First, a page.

The Nuclear Regulatory Commission has launched a last-minute inspection of a Texas nuclear power plant after reviewing hundreds of allegations from dozens of workers that the plant is poorly engineered, was constructed with substandard materials and may violate safety regulations.
But owners of the South Texas Nuclear Project near Bay City said the NRC has told them the inspection will not affect their application for a full-power license, which may be approved as early as next month.
The South Texas Nuclear Project is one of a handful of nuclear plants awaiting licensing by the NRC. The two-unit power station is owned by a four-utility consortium headed by the Houston Power & Light Co. (HP&L) and has been under construction for more than 12 years. The first unit of the $5.5 billion project was fueled last month and is expected to begin low-power operation this month.
Unlike the Seabrook and Shoreham nuclear plants still awaiting NRC licenses in the Northeast, the South Texas plant has not been a target of antinuclear activists or community opposition. However, it has been dogged by allegations of shoddy construction and inept management as its cost soared to more than 400 percent of the initial $1 billion estimate.
The NRC fined HP&L $100,000 in 1980, citing inadequacies in quality-control programs. A year later the utility fired its main contractor, Brown & Root, and hired the Bechtel engineering and construction firm to complete the plant.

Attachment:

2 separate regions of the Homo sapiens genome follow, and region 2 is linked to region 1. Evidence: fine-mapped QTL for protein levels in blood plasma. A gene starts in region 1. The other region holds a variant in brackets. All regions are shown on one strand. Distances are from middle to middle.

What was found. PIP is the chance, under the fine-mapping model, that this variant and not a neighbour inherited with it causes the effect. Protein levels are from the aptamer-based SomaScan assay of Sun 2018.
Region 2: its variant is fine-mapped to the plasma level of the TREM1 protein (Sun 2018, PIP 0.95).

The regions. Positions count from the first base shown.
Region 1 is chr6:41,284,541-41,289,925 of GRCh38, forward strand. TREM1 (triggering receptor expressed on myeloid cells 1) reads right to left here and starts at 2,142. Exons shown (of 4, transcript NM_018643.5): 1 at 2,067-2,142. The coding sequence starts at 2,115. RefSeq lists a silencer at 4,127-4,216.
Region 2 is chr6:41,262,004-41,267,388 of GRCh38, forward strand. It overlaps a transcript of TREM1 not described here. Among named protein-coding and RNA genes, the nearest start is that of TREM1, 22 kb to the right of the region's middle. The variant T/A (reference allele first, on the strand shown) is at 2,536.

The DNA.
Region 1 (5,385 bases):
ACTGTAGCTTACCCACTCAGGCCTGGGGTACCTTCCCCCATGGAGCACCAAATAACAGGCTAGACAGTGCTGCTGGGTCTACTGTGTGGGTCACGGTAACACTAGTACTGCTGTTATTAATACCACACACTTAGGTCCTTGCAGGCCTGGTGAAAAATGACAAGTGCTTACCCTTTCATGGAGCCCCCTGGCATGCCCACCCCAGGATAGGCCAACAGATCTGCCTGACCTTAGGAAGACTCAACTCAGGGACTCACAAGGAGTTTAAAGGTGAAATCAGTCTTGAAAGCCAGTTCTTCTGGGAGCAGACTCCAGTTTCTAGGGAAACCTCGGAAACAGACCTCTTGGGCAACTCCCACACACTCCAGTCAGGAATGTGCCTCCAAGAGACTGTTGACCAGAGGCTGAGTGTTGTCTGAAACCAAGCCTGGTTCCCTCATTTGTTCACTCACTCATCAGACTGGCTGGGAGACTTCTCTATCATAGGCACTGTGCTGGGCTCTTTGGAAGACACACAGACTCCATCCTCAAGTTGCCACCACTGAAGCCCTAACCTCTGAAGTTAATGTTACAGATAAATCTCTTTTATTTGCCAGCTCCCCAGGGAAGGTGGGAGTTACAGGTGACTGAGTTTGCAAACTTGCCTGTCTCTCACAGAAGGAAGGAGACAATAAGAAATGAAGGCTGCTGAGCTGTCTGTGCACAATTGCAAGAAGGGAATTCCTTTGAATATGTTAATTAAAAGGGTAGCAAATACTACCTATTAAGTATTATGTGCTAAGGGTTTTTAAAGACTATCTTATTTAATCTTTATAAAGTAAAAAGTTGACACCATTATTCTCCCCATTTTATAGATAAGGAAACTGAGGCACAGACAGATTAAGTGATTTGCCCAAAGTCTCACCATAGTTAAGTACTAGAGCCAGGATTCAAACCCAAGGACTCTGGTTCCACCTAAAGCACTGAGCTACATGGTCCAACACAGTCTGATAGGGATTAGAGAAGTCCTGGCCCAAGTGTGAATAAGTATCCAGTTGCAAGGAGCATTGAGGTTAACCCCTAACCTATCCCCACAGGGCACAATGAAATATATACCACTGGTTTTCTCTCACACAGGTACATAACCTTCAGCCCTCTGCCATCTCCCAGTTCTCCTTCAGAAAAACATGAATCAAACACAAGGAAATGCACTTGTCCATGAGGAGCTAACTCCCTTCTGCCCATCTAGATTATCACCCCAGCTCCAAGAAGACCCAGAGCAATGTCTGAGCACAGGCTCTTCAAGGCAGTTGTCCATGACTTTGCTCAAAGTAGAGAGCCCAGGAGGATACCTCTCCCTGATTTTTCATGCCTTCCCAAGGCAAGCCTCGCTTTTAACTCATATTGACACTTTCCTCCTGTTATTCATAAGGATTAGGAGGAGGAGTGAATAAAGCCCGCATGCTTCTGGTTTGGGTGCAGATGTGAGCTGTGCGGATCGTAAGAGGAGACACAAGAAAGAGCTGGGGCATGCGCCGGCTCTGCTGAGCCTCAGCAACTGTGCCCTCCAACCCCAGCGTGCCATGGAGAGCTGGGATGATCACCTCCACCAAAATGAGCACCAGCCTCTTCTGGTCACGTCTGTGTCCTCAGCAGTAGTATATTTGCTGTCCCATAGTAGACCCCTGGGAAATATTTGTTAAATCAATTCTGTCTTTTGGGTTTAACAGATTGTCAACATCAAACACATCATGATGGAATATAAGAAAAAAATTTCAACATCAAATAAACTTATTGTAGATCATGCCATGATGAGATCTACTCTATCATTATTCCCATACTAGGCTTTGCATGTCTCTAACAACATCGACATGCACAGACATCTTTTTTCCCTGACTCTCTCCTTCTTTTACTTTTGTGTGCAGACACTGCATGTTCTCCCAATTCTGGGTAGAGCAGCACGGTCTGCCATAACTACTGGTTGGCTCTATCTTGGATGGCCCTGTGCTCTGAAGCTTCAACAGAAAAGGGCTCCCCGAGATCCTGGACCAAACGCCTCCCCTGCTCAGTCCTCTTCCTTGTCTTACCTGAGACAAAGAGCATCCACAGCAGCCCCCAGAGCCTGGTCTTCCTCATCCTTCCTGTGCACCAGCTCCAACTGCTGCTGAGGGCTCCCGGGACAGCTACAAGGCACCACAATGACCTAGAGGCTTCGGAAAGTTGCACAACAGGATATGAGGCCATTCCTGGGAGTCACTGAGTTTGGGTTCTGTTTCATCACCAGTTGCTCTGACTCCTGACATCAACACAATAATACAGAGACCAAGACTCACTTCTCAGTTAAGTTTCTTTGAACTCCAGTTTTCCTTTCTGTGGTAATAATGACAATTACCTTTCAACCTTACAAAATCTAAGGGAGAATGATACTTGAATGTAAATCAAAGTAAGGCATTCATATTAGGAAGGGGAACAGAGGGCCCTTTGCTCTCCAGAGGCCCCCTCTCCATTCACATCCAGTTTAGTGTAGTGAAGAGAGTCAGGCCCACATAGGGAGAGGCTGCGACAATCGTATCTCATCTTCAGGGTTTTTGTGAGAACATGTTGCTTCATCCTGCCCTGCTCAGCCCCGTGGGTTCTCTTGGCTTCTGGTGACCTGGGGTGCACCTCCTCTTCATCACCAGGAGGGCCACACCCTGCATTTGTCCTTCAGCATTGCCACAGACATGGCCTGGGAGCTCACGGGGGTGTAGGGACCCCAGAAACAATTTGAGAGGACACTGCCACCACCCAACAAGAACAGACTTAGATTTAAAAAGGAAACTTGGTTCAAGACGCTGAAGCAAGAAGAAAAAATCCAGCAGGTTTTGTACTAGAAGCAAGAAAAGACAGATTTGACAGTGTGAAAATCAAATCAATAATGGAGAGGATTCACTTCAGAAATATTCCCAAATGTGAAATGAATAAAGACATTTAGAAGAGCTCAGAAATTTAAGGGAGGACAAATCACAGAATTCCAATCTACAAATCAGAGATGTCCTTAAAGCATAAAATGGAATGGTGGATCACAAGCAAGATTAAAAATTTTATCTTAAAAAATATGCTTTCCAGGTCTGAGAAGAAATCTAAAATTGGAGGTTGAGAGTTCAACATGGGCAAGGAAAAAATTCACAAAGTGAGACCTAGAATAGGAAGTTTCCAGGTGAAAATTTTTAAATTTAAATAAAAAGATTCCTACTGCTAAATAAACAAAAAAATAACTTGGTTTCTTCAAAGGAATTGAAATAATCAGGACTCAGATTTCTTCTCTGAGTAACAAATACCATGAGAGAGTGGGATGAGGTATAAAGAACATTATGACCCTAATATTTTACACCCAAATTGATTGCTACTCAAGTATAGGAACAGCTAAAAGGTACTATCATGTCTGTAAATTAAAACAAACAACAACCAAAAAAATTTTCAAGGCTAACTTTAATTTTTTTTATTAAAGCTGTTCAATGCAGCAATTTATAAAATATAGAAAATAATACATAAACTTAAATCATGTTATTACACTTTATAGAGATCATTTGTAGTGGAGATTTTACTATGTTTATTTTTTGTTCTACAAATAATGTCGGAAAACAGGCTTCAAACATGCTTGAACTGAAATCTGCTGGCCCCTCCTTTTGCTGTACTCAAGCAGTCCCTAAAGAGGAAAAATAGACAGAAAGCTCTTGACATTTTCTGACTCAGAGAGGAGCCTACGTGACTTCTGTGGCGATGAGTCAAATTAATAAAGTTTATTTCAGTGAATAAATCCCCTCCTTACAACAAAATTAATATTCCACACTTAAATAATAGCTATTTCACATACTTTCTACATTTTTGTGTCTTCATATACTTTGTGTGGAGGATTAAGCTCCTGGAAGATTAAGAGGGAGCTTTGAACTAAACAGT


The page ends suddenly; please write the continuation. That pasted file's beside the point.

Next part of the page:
NRC officials sent an inspection team to Bay City last week after reviewing more than 600 complaints of wrongdoing under Bechtel's management, about half involving potential safety defects. According to an NRC document, the alleged problems range from valves being installed backward to the use of welding materials, nuts and bolts that may not have been designed to handle the stress of a nuclear plant.
The allegations were made by more than 50 plant workers through the Government Accountability Project (GAP), an organization that defends whistle-blowers. GAP has refused to divulge names of the workers, who fear retaliation, but allowed the NRC to examine the complaints after a federal judge rebuffed NRC's effort to get the workers' names through a subpoena.
HP&L spokesman Graham Painter said the utility had not been allowed to see the allegations but said plant officials think that they are "old complaints."
"If that's the case, we're not concerned," Painter said. "If we looked at it, either we took corrective action or it didn't amount to much."
Edna Ottney, a nuclear consultant who investigated the complaints for GAP, said the allegations "touch just about everything," from improper installation of safety devices to falsification of thousands of quality-control documents on which the NRC relies to grant operating licenses.
"If 10 percent of these allegations are true, that plant is not safe," said Ottney, who has investigated similar complaints for the NRC. As an employee of a consulting firm under contract to the NRC, Ottney several years ago investigated worker complaints about the Tennessee Valley Authority nuclear plants, all of which are now closed for safety reasons.
South Texas, she said, "is worse than TVA. I would not live close to the South Texas plant."